What turned out to be a paperwork blunder — many facilities on the electricity supply chain were not marked as “critical infrastructure” in the state’s system — became a compounding force of the blackouts. Natural gas needed to generate electricity couldn’t get from the wellhead to the generators, creating a self-perpetuating cycle of exacerbation.
Natural gas-producing facilities, such as wellsites, were not eligible for such a designation before the winter storm, which has since changed. However, facilities such as natural gas processing plants were eligible and some of those were cut from power.
Both the Railroad Commission (RRC), which regulates the state’s fossil fuel industry, and the Public Utility Commission (PUC), tasked with overseeing the power grid, adopted new rules governing the designation of critical infrastructure.
According to a report by the Electric Reliability Council of Texas (ERCOT), about 12 percent — 6,130 megawatts, capable of powering 1.2 million homes at once — of the outage was caused by fuel limitations, or the inability to receive natural gas supply.
Much hay was made over the application fee companies must pay to be exempt from critical designation. Applications are not granted carte blanche and must be reviewed and approved by the three-member RRC. But the application comes with a $150 fee set in statute — something that cannot be adjusted by the agency.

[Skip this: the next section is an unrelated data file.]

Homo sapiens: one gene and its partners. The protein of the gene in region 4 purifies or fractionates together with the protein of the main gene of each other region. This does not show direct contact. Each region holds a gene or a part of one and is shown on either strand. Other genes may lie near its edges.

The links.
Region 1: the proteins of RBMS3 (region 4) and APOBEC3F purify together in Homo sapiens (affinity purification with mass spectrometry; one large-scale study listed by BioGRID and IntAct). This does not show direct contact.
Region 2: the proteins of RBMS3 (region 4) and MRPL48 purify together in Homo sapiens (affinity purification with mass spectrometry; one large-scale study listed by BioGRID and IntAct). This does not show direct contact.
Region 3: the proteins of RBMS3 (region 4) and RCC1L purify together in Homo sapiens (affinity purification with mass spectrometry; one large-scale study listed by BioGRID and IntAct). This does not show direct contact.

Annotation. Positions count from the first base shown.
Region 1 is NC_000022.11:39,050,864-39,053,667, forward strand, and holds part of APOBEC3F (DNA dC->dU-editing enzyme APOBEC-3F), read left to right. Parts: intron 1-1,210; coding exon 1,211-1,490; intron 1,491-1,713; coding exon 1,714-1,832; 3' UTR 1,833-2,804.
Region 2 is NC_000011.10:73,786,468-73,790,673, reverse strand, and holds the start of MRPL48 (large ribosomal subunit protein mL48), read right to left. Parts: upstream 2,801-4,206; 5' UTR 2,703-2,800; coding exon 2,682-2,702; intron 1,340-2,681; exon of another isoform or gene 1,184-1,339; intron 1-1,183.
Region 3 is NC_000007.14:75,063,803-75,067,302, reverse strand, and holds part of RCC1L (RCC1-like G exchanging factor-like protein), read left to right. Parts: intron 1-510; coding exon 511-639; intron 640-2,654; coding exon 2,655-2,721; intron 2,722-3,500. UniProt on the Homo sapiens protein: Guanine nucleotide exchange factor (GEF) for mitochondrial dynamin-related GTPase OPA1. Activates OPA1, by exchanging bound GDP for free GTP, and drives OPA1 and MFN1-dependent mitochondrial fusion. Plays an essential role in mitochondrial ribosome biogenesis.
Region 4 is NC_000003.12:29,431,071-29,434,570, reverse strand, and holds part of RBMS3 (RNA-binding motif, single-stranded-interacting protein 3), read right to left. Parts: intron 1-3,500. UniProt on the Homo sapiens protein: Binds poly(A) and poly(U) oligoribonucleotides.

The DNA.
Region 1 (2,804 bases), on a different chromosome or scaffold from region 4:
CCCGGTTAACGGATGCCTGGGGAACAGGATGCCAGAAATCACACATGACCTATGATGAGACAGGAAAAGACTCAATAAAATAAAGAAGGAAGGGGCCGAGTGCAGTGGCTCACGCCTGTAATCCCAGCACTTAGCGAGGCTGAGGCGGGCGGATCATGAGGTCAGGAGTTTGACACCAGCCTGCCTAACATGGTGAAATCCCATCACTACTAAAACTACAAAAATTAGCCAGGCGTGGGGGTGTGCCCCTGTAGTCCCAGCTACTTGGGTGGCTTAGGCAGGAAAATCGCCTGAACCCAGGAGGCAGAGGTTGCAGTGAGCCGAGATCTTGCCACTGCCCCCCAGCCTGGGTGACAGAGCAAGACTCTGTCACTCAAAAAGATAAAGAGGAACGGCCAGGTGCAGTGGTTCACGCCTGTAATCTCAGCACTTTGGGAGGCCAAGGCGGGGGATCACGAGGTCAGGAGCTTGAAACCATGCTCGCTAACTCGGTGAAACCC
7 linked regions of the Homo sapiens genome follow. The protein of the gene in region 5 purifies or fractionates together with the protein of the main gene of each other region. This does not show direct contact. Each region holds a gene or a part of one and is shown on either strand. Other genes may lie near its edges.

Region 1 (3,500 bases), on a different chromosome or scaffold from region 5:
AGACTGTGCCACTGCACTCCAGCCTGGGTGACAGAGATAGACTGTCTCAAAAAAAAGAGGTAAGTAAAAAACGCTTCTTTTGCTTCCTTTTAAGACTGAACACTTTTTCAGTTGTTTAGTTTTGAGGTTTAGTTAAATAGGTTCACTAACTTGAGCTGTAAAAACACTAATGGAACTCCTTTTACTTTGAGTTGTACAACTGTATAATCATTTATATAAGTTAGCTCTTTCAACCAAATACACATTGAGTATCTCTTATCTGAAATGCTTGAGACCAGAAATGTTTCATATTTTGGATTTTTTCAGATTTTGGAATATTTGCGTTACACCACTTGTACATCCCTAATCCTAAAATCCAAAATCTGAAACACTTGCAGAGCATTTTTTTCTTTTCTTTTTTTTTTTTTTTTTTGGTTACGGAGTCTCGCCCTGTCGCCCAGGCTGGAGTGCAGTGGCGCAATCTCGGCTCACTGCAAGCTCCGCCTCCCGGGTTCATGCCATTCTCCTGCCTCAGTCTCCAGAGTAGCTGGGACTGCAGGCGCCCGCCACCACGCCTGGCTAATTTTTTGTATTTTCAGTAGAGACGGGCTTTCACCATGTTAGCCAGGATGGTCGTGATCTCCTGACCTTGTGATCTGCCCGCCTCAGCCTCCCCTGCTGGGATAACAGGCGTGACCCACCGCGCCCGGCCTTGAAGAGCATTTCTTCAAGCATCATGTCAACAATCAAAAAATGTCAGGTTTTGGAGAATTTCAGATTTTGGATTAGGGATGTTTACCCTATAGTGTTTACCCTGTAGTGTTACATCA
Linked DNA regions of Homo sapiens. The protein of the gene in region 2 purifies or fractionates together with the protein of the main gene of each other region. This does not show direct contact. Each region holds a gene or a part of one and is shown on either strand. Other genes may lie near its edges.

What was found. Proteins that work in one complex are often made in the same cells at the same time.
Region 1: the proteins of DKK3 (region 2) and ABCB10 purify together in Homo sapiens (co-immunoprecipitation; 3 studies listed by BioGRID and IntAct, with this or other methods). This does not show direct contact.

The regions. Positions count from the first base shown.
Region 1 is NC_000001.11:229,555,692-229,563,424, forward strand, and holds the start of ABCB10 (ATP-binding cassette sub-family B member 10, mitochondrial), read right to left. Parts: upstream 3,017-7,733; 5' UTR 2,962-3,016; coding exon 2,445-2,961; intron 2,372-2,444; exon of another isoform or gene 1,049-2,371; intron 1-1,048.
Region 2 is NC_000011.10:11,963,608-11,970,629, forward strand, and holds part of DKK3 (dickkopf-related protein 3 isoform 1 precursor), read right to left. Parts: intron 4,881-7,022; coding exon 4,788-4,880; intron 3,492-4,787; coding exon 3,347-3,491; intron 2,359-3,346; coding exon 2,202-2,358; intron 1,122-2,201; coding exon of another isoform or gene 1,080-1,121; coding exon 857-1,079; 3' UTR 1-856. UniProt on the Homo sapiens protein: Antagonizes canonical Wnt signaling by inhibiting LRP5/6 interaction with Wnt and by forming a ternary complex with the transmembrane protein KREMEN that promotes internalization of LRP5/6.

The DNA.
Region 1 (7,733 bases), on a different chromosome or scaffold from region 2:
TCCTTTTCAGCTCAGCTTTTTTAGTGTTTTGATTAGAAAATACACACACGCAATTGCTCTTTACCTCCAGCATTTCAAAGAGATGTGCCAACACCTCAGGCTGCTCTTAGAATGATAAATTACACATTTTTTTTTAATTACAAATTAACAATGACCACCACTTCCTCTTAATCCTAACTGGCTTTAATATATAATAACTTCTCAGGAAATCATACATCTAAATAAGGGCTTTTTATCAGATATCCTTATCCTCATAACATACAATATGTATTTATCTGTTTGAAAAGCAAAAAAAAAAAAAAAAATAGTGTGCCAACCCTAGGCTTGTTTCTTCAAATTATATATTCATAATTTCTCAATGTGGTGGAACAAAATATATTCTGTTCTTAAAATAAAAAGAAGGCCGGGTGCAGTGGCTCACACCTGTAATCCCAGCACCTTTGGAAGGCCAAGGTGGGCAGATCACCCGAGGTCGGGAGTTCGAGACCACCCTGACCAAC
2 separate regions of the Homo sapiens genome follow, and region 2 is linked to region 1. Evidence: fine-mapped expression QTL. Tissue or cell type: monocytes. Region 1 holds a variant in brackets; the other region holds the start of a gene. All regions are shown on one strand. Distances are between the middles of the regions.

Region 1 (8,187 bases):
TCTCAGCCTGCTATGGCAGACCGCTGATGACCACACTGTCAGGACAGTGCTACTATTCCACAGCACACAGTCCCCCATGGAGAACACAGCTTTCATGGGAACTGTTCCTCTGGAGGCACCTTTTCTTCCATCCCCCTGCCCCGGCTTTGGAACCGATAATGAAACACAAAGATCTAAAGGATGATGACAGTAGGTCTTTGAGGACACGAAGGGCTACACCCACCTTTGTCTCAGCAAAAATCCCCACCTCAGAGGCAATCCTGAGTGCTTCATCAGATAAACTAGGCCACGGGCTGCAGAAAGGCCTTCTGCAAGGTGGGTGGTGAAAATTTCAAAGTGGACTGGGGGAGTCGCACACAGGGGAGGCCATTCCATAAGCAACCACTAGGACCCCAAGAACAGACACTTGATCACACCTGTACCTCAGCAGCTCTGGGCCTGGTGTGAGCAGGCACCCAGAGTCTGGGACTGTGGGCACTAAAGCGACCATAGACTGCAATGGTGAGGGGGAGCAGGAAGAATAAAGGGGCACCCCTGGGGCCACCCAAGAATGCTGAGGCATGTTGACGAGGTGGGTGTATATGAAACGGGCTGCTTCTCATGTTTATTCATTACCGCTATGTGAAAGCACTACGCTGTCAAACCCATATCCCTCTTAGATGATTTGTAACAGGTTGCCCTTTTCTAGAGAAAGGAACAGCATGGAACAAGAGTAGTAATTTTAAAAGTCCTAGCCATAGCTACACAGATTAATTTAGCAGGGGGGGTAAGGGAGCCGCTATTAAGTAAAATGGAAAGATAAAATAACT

Additionally, the forms were adjusted to line up more with the nomenclature on the PUC’s critical infrastructure designation forms.
According to RRC Chairman Wayne Christian, only “very small operators” will be able to seek this exemption. “To receive an exemption an operator must provide compelling evidence that establishes a reasonable basis for why they should be exempted,” he said in comments to The Texan.
Facilities that cannot receive an exemption include pipelines that deliver natural gas to generators and underground gas storage sites.
The RRC declined to act on any weatherization requirements — used as a catch-all for improving resilience against extreme weather — because the meeting was limited to the critical infrastructure rulemaking.
The PUC’s reforms, meanwhile, set protocols for pipeline mapping, defined an “energy emergency,” refined the paperwork process for the critical infrastructure designation.
The more significant reforms will be unveiled and approved this month and will likely feature a dramatic shift to the incentive structure of the electricity market — as PUC Chairman Peter Lake put it, from a focus on low electricity prices to the grid’s reliability.
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Brad Johnson is an Ohio native who graduated from the University of Cincinnati in 2017. He is an avid sports fan who most enjoys watching his favorite teams continue their title drought throughout his cognizant lifetime. In his free time, you may find Brad quoting Monty Python productions and trying to calculate the airspeed velocity of an unladen swallow.